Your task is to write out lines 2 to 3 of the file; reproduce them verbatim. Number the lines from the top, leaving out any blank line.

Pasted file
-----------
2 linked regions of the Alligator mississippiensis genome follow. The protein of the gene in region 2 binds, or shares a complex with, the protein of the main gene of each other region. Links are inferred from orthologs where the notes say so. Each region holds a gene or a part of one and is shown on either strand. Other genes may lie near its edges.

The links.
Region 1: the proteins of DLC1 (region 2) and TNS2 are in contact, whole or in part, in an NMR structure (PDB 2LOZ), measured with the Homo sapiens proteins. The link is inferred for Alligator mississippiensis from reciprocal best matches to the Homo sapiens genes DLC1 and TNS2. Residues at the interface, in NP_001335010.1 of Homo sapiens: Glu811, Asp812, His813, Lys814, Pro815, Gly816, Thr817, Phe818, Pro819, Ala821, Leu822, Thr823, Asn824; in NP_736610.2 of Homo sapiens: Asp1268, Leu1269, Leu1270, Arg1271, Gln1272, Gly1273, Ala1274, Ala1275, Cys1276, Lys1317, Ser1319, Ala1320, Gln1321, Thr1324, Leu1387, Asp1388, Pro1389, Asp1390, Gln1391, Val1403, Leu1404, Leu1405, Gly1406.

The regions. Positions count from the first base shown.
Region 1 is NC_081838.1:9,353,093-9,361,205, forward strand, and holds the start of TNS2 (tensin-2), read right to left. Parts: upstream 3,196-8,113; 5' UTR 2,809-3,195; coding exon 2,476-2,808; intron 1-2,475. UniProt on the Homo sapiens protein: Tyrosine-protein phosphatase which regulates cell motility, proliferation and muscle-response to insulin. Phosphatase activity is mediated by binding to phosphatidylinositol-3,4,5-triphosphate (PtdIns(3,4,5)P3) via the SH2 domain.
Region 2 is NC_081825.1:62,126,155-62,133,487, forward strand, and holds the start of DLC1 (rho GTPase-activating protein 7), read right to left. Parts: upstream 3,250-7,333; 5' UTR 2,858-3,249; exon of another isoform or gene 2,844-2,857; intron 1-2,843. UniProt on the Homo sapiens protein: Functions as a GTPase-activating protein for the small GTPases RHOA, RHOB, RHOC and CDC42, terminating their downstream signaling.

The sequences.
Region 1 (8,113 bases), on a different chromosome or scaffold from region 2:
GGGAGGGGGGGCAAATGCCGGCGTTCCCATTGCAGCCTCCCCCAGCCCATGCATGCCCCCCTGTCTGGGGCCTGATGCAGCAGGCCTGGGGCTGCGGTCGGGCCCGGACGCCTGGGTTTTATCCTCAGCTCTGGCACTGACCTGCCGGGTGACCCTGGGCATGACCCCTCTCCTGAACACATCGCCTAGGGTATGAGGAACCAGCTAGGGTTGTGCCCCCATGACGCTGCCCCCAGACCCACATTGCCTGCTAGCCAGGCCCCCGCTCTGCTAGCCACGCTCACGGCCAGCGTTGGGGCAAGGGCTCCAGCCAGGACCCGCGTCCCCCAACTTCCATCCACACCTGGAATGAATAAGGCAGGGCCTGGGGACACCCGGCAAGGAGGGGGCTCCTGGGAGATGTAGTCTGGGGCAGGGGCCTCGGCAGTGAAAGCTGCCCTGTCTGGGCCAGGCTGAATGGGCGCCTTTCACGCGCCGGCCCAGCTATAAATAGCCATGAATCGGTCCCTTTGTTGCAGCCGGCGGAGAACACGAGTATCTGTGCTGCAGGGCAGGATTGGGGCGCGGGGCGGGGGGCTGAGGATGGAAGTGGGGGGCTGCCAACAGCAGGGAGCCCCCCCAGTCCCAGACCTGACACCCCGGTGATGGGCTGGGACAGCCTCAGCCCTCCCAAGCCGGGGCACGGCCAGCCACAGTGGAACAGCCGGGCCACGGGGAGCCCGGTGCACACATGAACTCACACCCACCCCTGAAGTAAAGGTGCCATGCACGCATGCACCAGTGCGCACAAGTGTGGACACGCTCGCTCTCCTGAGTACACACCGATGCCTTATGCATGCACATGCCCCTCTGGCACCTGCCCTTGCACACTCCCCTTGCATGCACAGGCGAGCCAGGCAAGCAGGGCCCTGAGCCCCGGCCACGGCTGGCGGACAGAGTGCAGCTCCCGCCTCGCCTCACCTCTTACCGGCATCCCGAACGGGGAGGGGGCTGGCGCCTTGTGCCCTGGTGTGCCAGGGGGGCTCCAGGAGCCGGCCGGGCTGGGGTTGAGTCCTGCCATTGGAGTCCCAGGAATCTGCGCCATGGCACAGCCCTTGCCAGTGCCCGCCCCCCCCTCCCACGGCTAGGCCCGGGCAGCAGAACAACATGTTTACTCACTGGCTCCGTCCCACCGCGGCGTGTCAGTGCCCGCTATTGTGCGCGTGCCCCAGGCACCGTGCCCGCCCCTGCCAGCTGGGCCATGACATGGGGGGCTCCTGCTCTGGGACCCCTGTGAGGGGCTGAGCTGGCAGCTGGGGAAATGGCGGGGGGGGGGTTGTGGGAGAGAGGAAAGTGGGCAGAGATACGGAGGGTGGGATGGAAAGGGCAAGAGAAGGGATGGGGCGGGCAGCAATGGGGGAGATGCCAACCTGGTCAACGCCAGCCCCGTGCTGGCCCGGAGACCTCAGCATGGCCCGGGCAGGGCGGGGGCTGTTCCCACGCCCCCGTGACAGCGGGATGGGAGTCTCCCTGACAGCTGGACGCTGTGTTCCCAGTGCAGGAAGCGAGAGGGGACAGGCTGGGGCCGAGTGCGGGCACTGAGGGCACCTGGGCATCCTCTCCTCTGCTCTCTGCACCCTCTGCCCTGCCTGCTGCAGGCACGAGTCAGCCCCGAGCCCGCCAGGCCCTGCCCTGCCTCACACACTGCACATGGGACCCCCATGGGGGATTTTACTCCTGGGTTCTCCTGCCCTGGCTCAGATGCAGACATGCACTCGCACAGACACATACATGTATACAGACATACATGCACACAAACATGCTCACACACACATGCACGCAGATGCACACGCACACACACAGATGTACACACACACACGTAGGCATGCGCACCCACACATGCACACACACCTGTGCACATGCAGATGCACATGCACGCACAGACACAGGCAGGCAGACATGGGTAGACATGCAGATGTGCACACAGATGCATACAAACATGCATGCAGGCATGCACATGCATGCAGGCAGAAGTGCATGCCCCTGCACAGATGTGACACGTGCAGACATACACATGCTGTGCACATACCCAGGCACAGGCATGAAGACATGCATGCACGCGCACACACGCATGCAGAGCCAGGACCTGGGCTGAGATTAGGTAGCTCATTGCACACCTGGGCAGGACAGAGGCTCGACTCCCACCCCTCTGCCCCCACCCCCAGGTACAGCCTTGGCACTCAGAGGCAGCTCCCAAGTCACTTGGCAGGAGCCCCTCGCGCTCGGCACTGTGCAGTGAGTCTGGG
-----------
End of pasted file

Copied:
The links.
Region 1: the proteins of DLC1 (region 2) and TNS2 are in contact, whole or in part, in an NMR structure (PDB 2LOZ), measured with the Homo sapiens proteins. The link is inferred for Alligator mississippiensis from reciprocal best matches to the Homo sapiens genes DLC1 and TNS2. Residues at the interface, in NP_001335010.1 of Homo sapiens: Glu811, Asp812, His813, Lys814, Pro815, Gly816, Thr817, Phe818, Pro819, Ala821, Leu822, Thr823, Asn824; in NP_736610.2 of Homo sapiens: Asp1268, Leu1269, Leu1270, Arg1271, Gln1272, Gly1273, Ala1274, Ala1275, Cys1276, Lys1317, Ser1319, Ala1320, Gln1321, Thr1324, Leu1387, Asp1388, Pro1389, Asp1390, Gln1391, Val1403, Leu1404, Leu1405, Gly1406.